MP recognises corruption appears because of bureaucracy Timor Post 17 November 2009 MP Rui Menezes from the Democratic Party (PD) recognises that the corruption appearing in the country is caused by bureaucracy in the Finance Ministry.
Transformation from old generation to new generation is important Timor Post 17 November 2009 Bishop for Baucau Diocese Monsignor Basilio do Nascimento has called for the Timorese youth not only giving their hope to the leaders who had formed this country, such as President Jose Ramos Horta, Prime Minister Xanana Gusmao, and Mari Alkatiri.
Political parties should not divide people: Lasama Diario Nacional 17 November 2009 arliamentary President Fernando Lasama de Araujo said political parties should not divide the country’s people, but try to embrace and lead them [the people] for moving forward with peace and stability.
19 December 2009
ETLJB Editorial 19 December 2009 The following article from Catholic Relief Services gives the impression that all is well for people with HIV-AIDS in East Timor.
But that is far from the truth.
As ETLJB has noted before*, there are fundamental defects in the HIV-AIDS transmission reduction policy in East Timor. It is fragmented and discriminatory.
The principle international NGO (The Red Cross) that runs the main HIV-AIDS transmission reduction program excludes homosexuals from its program.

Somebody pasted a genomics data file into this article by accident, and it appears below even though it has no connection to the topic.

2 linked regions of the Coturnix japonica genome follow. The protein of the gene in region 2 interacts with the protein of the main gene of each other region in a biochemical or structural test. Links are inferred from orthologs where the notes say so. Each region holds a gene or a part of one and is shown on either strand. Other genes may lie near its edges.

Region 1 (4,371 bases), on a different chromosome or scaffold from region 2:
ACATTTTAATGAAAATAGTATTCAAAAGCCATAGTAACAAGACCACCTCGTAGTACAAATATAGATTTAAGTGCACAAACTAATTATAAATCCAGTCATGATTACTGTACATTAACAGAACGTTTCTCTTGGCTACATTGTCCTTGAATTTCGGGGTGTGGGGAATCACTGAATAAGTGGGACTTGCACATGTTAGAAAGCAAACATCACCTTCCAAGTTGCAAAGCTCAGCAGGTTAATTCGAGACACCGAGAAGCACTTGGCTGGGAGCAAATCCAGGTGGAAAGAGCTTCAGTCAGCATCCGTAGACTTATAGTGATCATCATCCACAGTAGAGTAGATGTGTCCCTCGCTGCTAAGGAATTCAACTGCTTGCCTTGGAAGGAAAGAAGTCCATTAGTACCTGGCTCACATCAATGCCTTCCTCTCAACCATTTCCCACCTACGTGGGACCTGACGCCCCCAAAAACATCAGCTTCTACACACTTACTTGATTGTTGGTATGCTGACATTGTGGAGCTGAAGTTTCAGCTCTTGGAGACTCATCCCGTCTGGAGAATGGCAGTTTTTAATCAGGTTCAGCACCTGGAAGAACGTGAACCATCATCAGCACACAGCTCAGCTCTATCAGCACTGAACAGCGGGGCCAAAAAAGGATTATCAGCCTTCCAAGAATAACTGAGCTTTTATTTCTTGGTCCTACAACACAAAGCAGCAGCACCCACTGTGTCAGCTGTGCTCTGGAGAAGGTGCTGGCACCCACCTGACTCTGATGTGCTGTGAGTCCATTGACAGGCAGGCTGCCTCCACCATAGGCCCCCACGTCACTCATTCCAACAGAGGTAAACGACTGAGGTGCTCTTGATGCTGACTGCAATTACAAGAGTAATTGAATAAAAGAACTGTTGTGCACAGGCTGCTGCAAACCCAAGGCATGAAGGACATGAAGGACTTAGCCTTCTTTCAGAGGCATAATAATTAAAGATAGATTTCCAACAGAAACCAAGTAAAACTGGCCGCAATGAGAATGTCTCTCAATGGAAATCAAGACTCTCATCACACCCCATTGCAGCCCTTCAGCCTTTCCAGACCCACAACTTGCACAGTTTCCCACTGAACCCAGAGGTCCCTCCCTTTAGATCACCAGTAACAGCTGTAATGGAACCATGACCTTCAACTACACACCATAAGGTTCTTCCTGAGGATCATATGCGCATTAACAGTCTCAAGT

The policy makers are ignorant of the necessary fine distinctions between men who have sex with men, homosexuals and bisexuals - none of which gets a mention in the policy.
There are no laws guaranteeing confidentiality of test results or HIV-status.
There are no laws prohibiting discrimination or vilification against high risk groups such as homosexuals. In fact, there is fierce and hatred-inciting public criticism of homosexuals in East Timor
There are no condomn distribution programs.
The abstinence and faithulness doctrines put about by the Catholic Church as strategies for combating this disease are antihuman and immoral - bereft of scientific justification - and bound to contribute to the continuing expansion of HIV into the Timorese community.